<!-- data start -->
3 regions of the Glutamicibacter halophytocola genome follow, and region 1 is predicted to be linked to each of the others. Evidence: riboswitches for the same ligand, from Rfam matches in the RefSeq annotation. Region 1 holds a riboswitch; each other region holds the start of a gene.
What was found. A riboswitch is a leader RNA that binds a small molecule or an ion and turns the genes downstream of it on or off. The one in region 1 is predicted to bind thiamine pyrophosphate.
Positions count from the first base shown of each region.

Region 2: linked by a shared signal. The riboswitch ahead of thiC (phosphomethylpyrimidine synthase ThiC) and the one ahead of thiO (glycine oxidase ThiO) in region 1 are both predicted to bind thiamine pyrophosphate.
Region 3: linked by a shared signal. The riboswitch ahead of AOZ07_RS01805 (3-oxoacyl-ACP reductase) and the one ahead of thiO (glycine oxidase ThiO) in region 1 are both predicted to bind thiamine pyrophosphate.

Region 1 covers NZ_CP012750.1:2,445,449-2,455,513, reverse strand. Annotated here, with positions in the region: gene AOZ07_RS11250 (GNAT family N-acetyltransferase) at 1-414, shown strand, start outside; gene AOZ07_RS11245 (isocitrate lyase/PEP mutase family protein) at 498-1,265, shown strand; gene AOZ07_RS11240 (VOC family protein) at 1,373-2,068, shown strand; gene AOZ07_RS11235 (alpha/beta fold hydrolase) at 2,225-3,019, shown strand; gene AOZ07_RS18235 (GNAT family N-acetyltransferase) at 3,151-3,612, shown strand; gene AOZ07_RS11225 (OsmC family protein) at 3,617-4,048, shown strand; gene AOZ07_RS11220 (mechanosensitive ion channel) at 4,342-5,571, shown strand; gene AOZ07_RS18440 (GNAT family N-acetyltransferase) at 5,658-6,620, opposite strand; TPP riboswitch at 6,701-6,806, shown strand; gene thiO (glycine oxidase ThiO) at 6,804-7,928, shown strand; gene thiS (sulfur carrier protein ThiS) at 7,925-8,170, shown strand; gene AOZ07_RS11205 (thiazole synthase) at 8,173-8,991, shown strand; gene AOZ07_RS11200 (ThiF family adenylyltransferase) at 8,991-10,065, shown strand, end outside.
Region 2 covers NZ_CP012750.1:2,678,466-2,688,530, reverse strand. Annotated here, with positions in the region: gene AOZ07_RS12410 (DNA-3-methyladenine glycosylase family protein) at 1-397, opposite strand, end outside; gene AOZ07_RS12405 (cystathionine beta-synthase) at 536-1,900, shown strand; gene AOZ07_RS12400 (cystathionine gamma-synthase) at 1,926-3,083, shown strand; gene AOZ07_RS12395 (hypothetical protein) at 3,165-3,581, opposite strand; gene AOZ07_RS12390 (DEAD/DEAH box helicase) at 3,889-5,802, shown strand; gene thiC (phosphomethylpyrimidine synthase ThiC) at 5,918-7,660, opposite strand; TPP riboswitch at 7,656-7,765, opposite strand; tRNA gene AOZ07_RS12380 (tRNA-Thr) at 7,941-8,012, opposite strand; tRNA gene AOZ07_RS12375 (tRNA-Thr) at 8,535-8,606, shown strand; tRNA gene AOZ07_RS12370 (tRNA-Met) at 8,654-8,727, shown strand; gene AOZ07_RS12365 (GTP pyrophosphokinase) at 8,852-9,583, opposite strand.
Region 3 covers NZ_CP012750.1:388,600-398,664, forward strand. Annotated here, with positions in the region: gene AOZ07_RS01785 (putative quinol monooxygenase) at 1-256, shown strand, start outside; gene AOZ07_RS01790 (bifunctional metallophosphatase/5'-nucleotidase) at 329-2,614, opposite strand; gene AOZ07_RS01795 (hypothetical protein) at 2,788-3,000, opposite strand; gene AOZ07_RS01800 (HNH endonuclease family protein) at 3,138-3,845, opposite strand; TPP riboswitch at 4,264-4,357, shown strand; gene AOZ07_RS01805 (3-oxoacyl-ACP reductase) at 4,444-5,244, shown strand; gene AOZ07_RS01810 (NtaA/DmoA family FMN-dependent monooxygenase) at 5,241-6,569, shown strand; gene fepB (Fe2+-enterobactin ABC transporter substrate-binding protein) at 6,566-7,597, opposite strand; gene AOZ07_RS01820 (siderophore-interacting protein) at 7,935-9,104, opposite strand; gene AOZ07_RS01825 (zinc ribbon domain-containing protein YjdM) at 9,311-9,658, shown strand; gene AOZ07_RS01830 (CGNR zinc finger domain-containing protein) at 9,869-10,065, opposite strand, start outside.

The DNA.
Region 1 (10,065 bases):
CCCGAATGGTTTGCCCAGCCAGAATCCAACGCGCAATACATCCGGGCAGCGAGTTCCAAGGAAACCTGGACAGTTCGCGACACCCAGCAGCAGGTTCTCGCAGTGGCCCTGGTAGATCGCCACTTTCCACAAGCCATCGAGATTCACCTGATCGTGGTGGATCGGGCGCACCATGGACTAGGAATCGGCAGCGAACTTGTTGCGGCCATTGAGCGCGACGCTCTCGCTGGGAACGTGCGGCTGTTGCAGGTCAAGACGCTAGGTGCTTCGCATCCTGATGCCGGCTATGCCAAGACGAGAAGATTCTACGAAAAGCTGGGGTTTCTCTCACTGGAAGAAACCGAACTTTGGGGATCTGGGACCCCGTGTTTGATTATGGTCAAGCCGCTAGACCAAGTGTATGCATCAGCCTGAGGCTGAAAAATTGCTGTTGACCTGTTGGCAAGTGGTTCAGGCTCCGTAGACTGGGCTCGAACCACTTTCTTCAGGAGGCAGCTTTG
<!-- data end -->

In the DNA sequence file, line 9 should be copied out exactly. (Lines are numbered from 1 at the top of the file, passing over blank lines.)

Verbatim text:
The DNA.